My home computer recently crashed and took with it quite a large portion of my online archives at www.alicebag.com. That's bad news because it literally took my husband months and months to scan the images and write the code for hundreds of web pages. The good news is that the vast majority of the Women In L.A. Punk section is intact, with the exception of a few photos. It's important to me that this series of interviews remains available for researchers and those who are curious because it provides a direct, unedited source of first-hand recollections for the women who lived through and created the early L.A. punk scene.
One of those women was Debbie Schow. Debbie Schow and I met briefly at Kim Fowley’s cattle call for Venus and the Razorblades, his post-Runaways project. Debbie had been involved in the local music scene before punk really took off in L.A. and she started photographing the bands and scene. Later, when Nickey Beat joined Venus and The Razorblades, he introduced me to her formally. I remember her being unusually serene and elegant and I wondered what someone like her was doing hanging out with Kim Fowley.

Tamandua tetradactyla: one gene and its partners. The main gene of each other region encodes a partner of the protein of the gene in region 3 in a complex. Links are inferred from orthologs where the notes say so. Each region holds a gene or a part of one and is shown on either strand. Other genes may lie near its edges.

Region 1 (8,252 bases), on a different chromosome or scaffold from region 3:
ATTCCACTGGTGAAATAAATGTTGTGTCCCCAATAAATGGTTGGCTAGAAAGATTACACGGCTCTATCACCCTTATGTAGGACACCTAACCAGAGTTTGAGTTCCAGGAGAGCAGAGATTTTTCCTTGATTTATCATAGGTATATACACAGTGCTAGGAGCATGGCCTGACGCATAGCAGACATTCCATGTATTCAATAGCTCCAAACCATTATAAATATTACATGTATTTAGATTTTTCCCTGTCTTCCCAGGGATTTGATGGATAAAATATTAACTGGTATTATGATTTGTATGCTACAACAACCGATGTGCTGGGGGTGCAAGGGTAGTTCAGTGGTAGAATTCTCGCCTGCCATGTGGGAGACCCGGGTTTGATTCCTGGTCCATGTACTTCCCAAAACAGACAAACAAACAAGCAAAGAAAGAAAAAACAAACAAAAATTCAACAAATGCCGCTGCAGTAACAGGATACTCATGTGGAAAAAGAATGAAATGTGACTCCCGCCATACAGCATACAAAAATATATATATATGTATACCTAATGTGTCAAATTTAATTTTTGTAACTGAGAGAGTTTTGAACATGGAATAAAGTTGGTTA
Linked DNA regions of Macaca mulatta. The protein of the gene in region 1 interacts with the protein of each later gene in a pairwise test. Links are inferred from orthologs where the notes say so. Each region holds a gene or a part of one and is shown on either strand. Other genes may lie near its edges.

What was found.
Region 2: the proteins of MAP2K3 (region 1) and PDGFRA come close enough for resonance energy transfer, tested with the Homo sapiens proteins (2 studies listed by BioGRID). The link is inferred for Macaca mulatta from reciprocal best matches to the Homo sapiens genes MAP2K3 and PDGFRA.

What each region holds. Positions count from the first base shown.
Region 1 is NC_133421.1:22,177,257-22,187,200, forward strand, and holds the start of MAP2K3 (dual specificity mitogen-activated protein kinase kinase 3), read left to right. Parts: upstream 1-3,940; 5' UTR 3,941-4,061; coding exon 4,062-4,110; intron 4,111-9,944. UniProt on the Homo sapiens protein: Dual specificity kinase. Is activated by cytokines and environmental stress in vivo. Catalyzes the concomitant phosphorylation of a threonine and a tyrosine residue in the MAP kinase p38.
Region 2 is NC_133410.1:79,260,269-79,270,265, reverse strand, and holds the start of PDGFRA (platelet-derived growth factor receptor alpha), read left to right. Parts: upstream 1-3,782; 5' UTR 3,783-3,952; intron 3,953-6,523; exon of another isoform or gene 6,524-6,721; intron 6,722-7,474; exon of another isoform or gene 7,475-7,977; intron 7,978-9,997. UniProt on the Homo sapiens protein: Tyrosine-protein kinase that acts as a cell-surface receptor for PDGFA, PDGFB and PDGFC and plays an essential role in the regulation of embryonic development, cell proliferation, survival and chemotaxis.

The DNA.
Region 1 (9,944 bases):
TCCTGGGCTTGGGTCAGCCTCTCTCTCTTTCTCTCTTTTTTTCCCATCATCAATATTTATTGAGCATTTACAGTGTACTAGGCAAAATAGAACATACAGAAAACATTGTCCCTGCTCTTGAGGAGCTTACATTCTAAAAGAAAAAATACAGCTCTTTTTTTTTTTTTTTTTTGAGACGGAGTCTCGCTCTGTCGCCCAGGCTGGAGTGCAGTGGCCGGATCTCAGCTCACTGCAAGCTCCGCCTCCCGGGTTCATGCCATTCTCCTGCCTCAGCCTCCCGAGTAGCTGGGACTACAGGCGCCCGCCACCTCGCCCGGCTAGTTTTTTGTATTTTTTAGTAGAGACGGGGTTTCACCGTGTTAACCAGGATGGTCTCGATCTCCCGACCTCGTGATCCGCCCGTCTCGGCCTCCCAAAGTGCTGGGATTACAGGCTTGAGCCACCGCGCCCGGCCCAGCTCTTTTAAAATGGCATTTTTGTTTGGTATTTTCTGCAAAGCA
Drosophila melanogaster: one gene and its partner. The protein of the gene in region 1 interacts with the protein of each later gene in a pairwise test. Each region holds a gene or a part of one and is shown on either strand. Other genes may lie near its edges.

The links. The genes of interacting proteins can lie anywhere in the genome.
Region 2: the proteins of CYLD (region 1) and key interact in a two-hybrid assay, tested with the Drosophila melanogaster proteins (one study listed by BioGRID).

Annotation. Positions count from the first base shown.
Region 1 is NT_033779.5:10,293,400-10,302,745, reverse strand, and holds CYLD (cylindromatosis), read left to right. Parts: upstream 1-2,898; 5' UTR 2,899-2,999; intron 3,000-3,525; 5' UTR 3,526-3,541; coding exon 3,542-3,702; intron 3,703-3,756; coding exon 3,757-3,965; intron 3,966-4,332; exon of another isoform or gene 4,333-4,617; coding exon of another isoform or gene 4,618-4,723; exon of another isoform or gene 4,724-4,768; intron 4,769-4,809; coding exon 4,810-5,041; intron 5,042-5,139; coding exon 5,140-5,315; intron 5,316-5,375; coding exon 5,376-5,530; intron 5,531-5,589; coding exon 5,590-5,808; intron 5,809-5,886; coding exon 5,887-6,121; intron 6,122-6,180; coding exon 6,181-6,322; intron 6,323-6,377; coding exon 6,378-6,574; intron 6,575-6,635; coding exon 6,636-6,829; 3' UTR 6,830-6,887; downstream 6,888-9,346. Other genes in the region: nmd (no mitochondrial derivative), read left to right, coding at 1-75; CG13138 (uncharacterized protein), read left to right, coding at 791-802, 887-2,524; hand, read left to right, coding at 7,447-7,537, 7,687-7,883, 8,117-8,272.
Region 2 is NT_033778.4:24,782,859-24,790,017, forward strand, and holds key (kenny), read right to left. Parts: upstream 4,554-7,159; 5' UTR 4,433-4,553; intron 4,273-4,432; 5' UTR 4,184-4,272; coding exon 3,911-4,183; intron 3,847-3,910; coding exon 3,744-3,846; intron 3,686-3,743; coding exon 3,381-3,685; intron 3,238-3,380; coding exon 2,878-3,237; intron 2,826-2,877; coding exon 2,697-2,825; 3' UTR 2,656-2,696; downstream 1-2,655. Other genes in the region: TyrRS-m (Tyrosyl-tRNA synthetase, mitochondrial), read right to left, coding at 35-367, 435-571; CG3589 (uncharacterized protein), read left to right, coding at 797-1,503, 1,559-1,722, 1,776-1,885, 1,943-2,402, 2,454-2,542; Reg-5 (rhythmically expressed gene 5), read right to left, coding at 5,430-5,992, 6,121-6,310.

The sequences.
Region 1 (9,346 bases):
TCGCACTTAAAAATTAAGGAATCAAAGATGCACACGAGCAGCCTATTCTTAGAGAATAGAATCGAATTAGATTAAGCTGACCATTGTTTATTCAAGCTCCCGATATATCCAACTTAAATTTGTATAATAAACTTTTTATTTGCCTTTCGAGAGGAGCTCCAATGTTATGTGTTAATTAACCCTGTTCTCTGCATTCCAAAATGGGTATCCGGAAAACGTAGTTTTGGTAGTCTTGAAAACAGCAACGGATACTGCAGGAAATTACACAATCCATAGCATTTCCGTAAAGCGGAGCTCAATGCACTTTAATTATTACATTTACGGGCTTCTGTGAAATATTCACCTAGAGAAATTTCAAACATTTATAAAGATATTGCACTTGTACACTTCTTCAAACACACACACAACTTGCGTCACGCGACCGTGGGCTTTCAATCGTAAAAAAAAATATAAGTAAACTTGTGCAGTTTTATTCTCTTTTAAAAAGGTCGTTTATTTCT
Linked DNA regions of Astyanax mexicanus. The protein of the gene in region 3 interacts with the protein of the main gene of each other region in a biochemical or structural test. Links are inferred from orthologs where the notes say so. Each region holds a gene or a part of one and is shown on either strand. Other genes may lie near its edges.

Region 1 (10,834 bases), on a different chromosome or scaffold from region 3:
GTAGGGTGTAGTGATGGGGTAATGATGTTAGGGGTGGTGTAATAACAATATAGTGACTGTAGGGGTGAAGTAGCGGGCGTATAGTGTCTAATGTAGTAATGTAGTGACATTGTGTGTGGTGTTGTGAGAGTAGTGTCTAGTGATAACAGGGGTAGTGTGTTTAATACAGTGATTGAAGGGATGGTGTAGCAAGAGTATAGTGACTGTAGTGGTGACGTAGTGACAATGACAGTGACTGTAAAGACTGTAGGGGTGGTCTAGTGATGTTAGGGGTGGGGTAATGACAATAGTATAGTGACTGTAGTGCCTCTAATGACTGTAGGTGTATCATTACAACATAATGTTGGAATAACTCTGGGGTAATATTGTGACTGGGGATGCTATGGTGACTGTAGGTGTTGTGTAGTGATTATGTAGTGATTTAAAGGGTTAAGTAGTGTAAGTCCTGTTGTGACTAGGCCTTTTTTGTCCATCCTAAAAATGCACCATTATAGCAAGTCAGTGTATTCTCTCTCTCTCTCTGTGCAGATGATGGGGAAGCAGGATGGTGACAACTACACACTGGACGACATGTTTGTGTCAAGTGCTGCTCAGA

Blue Debbie by Debbie Schow.
Debbie was around to photograph the transitions from glitter to punk, then punk to post-punk. She is also a musician in her own right. She’s started to go through her archives of negatives and I’m certain we’ll be seeing more of her work in the future. For now, Debbie has graciously allowed me to share some of her photos of Wall of Voodoo, X and others, including a previously unpublished color photo of X at Union Station in Downtown L.A.
Click on the Women In Punk thumbnail to read her interview: